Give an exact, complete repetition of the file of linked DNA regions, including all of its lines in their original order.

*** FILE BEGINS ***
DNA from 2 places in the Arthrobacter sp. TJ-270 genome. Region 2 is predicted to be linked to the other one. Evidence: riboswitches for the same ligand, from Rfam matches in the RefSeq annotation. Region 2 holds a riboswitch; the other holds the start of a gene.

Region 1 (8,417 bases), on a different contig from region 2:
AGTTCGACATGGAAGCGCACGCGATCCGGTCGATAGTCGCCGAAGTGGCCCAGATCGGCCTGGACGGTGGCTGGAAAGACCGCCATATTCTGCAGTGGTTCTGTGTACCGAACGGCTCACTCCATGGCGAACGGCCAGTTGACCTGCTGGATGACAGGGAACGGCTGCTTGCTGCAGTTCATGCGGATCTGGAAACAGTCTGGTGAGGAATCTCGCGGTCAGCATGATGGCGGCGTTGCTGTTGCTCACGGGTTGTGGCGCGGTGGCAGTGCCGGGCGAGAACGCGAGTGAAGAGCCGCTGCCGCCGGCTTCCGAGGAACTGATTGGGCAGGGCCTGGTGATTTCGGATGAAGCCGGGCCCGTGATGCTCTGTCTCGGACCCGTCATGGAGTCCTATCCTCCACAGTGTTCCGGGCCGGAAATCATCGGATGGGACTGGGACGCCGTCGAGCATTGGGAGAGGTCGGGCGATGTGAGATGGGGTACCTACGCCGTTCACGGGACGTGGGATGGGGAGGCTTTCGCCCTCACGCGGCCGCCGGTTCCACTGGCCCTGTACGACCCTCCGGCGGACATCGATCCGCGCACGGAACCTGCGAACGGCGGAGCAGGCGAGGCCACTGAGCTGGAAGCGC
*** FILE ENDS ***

DNA from 2 places in the Arthrobacter sp. TJ-270 genome. Region 2 is predicted to be linked to the other one. Evidence: riboswitches for the same ligand, from Rfam matches in the RefSeq annotation. Region 2 holds a riboswitch; the other holds the start of a gene.

Region 1 (8,417 bases), on a different contig from region 2:
AGTTCGACATGGAAGCGCACGCGATCCGGTCGATAGTCGCCGAAGTGGCCCAGATCGGCCTGGACGGTGGCTGGAAAGACCGCCATATTCTGCAGTGGTTCTGTGTACCGAACGGCTCACTCCATGGCGAACGGCCAGTTGACCTGCTGGATGACAGGGAACGGCTGCTTGCTGCAGTTCATGCGGATCTGGAAACAGTCTGGTGAGGAATCTCGCGGTCAGCATGATGGCGGCGTTGCTGTTGCTCACGGGTTGTGGCGCGGTGGCAGTGCCGGGCGAGAACGCGAGTGAAGAGCCGCTGCCGCCGGCTTCCGAGGAACTGATTGGGCAGGGCCTGGTGATTTCGGATGAAGCCGGGCCCGTGATGCTCTGTCTCGGACCCGTCATGGAGTCCTATCCTCCACAGTGTTCCGGGCCGGAAATCATCGGATGGGACTGGGACGCCGTCGAGCATTGGGAGAGGTCGGGCGATGTGAGATGGGGTACCTACGCCGTTCACGGGACGTGGGATGGGGAGGCTTTCGCCCTCACGCGGCCGCCGGTTCCACTGGCCCTGTACGACCCTCCGGCGGACATCGATCCGCGCACGGAACCTGCGAACGGCGGAGCAGGCGAGGCCACTGAGCTGGAAGCGC